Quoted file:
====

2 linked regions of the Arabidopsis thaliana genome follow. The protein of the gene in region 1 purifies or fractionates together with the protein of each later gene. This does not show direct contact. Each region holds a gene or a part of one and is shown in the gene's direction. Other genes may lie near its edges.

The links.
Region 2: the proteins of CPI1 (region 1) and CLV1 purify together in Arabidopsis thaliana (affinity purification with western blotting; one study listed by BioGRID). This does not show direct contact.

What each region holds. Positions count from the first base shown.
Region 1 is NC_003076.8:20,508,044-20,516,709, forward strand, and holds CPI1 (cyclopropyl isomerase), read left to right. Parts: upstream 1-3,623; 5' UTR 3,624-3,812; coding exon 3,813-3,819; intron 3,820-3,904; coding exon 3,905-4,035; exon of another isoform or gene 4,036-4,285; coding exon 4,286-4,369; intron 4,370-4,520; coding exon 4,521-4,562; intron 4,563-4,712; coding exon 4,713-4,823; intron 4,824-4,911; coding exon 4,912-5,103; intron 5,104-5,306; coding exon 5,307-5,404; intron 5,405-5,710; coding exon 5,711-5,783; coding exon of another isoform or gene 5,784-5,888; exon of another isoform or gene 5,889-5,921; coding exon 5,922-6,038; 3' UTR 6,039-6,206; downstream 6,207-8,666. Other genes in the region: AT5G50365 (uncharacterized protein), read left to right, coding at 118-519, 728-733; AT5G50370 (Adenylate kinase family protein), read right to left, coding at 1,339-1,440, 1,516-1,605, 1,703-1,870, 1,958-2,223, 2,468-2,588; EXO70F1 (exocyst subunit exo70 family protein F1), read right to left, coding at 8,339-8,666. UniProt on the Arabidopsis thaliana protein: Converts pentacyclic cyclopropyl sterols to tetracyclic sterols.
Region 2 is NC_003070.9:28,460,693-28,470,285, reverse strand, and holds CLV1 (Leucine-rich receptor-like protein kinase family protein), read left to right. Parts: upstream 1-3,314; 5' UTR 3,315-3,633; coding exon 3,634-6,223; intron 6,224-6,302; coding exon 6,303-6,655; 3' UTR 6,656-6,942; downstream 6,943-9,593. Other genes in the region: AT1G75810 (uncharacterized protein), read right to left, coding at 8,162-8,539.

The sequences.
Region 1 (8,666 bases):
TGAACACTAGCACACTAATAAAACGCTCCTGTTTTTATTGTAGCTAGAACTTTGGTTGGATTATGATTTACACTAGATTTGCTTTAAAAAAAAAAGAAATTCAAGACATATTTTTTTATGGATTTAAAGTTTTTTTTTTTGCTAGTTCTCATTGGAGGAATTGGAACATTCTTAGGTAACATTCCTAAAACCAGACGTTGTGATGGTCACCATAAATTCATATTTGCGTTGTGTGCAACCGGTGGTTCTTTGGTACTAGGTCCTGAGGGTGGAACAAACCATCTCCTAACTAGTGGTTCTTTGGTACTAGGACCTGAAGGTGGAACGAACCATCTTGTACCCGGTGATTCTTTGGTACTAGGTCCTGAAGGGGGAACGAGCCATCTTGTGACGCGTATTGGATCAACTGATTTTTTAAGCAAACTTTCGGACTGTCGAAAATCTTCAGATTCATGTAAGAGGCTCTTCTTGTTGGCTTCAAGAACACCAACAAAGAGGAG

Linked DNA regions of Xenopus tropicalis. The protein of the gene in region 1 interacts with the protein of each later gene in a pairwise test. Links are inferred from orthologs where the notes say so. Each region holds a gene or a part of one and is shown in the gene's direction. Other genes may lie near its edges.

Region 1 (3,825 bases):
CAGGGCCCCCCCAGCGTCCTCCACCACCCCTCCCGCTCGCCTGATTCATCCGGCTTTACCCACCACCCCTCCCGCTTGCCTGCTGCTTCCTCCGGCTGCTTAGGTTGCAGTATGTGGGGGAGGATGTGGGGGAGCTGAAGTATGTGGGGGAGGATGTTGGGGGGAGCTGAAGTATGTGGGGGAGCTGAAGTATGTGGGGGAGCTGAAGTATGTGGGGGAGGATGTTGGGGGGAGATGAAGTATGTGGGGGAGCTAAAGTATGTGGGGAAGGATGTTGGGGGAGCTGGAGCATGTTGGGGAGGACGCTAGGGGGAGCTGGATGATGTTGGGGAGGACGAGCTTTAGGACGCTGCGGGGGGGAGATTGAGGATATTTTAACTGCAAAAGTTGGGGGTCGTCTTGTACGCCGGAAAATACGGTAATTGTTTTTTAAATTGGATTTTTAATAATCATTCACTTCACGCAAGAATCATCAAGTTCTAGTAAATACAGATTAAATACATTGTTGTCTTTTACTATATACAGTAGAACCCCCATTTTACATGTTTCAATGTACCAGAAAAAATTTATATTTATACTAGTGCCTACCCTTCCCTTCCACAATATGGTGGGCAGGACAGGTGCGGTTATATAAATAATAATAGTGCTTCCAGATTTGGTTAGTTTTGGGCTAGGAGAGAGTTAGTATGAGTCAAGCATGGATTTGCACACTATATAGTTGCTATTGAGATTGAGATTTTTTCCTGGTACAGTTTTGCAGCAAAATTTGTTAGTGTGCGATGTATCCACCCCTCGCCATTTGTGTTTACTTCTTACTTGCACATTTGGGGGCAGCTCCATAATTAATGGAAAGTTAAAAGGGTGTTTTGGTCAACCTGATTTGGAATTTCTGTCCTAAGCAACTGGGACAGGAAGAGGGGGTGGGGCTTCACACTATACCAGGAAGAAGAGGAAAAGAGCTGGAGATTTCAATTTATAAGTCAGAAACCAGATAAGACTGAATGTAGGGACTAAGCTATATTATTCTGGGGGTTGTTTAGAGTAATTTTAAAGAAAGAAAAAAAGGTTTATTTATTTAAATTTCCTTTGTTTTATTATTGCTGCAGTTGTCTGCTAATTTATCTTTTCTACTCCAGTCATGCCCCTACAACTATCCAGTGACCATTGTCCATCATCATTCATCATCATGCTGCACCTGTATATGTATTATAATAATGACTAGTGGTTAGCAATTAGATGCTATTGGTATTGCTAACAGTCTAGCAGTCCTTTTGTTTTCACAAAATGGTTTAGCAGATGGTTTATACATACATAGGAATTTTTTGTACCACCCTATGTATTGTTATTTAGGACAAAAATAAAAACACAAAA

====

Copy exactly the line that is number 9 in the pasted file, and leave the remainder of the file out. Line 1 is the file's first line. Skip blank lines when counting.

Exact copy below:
TGAACACTAGCACACTAATAAAACGCTCCTGTTTTTATTGTAGCTAGAACTTTGGTTGGATTATGATTTACACTAGATTTGCTTTAAAAAAAAAAGAAATTCAAGACATATTTTTTTATGGATTTAAAGTTTTTTTTTTTGCTAGTTCTCATTGGAGGAATTGGAACATTCTTAGGTAACATTCCTAAAACCAGACGTTGTGATGGTCACCATAAATTCATATTTGCGTTGTGTGCAACCGGTGGTTCTTTGGTACTAGGTCCTGAGGGTGGAACAAACCATCTCCTAACTAGTGGTTCTTTGGTACTAGGACCTGAAGGTGGAACGAACCATCTTGTACCCGGTGATTCTTTGGTACTAGGTCCTGAAGGGGGAACGAGCCATCTTGTGACGCGTATTGGATCAACTGATTTTTTAAGCAAACTTTCGGACTGTCGAAAATCTTCAGATTCATGTAAGAGGCTCTTCTTGTTGGCTTCAAGAACACCAACAAAGAGGAG